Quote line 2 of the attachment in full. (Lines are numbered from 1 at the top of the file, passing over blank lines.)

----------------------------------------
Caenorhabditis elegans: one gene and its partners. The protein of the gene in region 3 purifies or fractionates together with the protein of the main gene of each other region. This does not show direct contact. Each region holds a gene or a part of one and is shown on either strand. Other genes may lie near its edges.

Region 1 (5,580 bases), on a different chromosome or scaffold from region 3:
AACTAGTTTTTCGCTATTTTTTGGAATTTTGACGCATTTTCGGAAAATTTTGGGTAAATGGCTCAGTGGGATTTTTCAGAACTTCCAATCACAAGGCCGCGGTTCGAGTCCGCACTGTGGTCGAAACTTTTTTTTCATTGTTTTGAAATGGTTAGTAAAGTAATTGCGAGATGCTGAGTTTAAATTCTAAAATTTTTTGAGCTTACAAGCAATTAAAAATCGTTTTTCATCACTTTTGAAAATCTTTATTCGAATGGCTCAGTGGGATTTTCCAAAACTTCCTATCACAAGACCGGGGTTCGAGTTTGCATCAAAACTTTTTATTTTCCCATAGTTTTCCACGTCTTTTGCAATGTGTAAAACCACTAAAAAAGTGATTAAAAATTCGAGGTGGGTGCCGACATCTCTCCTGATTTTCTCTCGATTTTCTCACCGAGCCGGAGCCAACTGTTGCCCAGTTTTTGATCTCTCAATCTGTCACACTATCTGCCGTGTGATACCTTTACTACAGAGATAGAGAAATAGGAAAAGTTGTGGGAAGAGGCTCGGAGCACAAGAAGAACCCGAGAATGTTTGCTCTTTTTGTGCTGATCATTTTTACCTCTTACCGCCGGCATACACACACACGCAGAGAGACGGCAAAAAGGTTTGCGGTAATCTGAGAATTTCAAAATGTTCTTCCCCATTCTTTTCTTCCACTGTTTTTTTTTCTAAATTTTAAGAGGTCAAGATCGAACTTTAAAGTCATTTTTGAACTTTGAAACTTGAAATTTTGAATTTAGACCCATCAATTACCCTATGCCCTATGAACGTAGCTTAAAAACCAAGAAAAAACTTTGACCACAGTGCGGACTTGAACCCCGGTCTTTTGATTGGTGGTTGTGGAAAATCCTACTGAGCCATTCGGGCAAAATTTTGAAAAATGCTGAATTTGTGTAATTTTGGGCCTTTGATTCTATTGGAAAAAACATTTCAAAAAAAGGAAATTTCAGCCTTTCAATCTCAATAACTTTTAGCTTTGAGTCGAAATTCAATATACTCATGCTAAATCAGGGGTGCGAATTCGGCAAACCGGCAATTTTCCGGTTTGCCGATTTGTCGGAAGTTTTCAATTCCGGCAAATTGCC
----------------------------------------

Region 1 (5,580 bases), on a different chromosome or scaffold from region 3: